Pop review: Into the world music zone
Dreadzone The Junction, Cambridge
Thursday 27 November 1997
Live, Dreadzone don't suffer with the digital syndrome of bands like The Chemical Brothers and Orbital, where stage presence is rather sacrificed to being hunched over desks. They are confident that even if the electrics failed, they would still be able to perform (though this doesn't stop them paying tribute to Akai and Roland music machines on their albums). The flaying dreads of frontman Leo Williams, mind altering visual projections and diversion from tracks laid down in the album, mean that Dreadzone are more than tweaks and noises emanating from an omnipresent electric power.
Their substance is partly explained by two core members of Dreadzone, Greg Roberts on drums and bassist Leo Williams, who are both from the iconic eighties band Big Audio Dynamite. "What's going on in dance music now is like the old punk dream come true, the ethic of anyone can do it. It just came true 10 years later because, with a sampler and a drum machine, anyone really can do it."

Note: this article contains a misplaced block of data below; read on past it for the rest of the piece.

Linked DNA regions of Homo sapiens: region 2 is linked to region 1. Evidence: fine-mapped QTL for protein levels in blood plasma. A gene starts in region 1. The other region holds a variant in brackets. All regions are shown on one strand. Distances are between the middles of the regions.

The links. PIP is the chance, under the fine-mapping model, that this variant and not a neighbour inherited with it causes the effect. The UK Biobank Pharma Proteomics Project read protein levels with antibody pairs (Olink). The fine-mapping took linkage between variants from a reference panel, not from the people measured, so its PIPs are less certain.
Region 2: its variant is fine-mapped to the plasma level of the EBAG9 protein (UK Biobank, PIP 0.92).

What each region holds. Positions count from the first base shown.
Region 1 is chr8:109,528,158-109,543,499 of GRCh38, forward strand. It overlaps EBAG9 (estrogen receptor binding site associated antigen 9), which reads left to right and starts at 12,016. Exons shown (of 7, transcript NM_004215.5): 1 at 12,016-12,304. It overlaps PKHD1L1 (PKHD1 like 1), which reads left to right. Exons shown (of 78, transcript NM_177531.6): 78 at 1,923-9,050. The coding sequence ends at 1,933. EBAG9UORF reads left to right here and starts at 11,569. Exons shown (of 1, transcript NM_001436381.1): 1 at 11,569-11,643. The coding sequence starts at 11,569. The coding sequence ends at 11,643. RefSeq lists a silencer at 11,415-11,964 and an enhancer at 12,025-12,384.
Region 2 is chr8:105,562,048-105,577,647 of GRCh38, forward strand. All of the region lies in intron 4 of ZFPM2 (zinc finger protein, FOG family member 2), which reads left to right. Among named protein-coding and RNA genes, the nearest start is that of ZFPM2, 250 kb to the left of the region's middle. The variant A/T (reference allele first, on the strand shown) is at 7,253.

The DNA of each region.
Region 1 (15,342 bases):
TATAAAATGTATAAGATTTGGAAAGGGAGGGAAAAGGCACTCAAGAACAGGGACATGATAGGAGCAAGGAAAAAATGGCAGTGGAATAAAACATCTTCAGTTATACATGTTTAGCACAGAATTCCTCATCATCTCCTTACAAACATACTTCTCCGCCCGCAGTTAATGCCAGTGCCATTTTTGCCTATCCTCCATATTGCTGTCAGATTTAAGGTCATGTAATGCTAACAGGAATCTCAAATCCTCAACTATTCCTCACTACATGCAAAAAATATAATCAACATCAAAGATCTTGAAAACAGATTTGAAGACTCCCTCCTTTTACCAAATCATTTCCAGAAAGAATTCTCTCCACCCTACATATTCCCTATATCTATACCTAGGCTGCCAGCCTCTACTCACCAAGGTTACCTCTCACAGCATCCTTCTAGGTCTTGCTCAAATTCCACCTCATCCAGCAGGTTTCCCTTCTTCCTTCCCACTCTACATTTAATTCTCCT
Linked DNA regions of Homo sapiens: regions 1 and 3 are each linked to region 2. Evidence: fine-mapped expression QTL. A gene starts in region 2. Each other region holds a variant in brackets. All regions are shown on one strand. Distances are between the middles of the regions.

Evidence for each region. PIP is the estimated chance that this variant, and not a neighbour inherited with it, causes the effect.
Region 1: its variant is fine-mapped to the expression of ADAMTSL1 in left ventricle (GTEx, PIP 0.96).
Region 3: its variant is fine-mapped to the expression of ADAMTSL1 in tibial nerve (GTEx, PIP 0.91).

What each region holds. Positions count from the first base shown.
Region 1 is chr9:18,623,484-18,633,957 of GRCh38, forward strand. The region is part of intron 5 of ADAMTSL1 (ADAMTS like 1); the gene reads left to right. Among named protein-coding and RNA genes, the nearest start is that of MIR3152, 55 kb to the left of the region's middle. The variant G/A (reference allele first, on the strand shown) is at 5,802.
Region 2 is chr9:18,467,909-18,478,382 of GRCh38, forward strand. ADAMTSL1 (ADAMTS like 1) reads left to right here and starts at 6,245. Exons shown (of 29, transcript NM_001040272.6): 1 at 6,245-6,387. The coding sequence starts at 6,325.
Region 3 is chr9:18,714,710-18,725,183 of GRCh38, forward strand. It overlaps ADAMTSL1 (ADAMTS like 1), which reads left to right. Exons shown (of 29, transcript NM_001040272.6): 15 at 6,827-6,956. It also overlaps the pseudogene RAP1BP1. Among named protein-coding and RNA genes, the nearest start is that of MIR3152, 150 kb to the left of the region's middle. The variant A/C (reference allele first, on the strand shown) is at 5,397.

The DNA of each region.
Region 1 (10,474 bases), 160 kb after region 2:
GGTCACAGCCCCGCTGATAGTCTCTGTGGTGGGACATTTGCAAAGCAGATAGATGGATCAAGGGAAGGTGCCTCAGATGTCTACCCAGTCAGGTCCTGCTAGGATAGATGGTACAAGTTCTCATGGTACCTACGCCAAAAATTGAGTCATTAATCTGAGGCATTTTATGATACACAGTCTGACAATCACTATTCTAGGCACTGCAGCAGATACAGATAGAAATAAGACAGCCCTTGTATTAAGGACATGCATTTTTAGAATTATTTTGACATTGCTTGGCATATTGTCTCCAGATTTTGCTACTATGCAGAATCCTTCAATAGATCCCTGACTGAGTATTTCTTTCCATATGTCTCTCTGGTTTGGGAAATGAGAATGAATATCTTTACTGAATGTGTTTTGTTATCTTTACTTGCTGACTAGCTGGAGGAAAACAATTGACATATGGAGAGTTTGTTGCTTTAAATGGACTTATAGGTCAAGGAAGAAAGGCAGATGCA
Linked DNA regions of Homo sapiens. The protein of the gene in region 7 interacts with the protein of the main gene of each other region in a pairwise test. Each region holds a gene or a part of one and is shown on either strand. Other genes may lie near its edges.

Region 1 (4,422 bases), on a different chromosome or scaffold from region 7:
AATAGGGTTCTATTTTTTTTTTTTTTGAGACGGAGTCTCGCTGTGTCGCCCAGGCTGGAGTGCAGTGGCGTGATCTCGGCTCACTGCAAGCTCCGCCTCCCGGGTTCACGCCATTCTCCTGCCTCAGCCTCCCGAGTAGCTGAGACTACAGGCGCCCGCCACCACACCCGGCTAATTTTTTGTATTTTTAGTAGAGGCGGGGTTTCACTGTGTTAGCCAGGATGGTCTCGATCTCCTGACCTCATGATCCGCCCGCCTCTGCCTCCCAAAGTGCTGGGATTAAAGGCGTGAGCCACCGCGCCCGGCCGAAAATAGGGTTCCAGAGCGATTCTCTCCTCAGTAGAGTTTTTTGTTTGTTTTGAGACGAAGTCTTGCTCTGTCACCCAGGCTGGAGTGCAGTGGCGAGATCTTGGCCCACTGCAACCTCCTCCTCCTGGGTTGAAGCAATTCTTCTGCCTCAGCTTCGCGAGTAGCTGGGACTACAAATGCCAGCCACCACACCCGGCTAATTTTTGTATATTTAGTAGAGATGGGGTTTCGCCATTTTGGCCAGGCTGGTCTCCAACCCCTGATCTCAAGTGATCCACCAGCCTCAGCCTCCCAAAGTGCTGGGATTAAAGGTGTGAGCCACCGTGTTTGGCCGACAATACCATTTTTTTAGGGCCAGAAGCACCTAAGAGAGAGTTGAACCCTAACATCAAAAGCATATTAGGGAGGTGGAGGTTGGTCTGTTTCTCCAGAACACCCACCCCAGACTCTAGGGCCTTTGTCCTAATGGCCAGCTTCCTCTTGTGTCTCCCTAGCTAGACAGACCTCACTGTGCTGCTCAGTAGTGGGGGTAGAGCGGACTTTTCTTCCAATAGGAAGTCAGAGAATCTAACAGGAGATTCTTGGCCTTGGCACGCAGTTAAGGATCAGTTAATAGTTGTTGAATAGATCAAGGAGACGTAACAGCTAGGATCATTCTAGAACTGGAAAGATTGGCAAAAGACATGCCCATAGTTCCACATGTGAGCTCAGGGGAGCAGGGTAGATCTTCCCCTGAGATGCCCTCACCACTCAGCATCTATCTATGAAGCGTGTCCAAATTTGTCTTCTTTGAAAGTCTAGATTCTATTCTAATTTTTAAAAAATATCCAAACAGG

Global awareness brings with it a political message of new-age hope mixed with unnerving realism. After a gig was postponed due to the Brixton riots, Dreadzone played a later date and finished the set with their anti-Criminal Justice Bill track, Fight The Power, using backdrops of the Brixton troubles and the 1992 American race riots. They have even stepped into the fray of new Britain with their recent chart hit, Little Britain: "We need to show that it's not Great Britain anymore," says Roberts. "It's Little Britain; it's moved on. You can't reject your past, but you've got to be able to adapt; it's a new age."
Tonight at The Junction, Clifton Road, Cambridge. Tickets pounds 8 advance, pounds 9 on the door. Box office: 01223 511511.
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